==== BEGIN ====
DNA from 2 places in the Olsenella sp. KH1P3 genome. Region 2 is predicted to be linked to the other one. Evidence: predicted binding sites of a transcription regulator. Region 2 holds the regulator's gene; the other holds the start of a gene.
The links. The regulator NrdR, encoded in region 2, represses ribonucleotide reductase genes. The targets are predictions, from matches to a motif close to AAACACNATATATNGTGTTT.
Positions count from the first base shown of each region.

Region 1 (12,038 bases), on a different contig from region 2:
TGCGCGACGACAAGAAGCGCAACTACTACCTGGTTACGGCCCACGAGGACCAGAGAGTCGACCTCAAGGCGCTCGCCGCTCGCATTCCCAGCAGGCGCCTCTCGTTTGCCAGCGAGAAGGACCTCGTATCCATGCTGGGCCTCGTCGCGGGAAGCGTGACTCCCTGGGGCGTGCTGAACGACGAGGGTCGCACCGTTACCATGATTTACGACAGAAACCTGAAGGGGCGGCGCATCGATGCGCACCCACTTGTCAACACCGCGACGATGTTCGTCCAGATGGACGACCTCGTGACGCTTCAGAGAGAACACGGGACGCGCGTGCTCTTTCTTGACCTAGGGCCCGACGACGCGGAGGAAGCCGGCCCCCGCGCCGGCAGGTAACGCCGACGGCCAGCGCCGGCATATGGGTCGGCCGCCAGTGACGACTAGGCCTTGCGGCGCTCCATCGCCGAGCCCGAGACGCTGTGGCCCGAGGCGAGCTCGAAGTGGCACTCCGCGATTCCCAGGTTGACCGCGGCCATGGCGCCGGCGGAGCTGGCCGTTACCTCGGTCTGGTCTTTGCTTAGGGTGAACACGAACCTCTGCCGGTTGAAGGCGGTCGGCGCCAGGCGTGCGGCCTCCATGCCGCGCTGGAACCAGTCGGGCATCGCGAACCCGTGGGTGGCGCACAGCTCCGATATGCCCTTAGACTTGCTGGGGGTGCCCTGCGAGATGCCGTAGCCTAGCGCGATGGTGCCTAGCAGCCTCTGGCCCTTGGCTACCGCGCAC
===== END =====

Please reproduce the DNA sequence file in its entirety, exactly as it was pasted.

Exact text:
DNA from 2 places in the Olsenella sp. KH1P3 genome. Region 2 is predicted to be linked to the other one. Evidence: predicted binding sites of a transcription regulator. Region 2 holds the regulator's gene; the other holds the start of a gene.
The links. The regulator NrdR, encoded in region 2, represses ribonucleotide reductase genes. The targets are predictions, from matches to a motif close to AAACACNATATATNGTGTTT.
Positions count from the first base shown of each region.

Region 1 (12,038 bases), on a different contig from region 2:
TGCGCGACGACAAGAAGCGCAACTACTACCTGGTTACGGCCCACGAGGACCAGAGAGTCGACCTCAAGGCGCTCGCCGCTCGCATTCCCAGCAGGCGCCTCTCGTTTGCCAGCGAGAAGGACCTCGTATCCATGCTGGGCCTCGTCGCGGGAAGCGTGACTCCCTGGGGCGTGCTGAACGACGAGGGTCGCACCGTTACCATGATTTACGACAGAAACCTGAAGGGGCGGCGCATCGATGCGCACCCACTTGTCAACACCGCGACGATGTTCGTCCAGATGGACGACCTCGTGACGCTTCAGAGAGAACACGGGACGCGCGTGCTCTTTCTTGACCTAGGGCCCGACGACGCGGAGGAAGCCGGCCCCCGCGCCGGCAGGTAACGCCGACGGCCAGCGCCGGCATATGGGTCGGCCGCCAGTGACGACTAGGCCTTGCGGCGCTCCATCGCCGAGCCCGAGACGCTGTGGCCCGAGGCGAGCTCGAAGTGGCACTCCGCGATTCCCAGGTTGACCGCGGCCATGGCGCCGGCGGAGCTGGCCGTTACCTCGGTCTGGTCTTTGCTTAGGGTGAACACGAACCTCTGCCGGTTGAAGGCGGTCGGCGCCAGGCGTGCGGCCTCCATGCCGCGCTGGAACCAGTCGGGCATCGCGAACCCGTGGGTGGCGCACAGCTCCGATATGCCCTTAGACTTGCTGGGGGTGCCCTGCGAGATGCCGTAGCCTAGCGCGATGGTGCCTAGCAGCCTCTGGCCCTTGGCTACCGCGCAC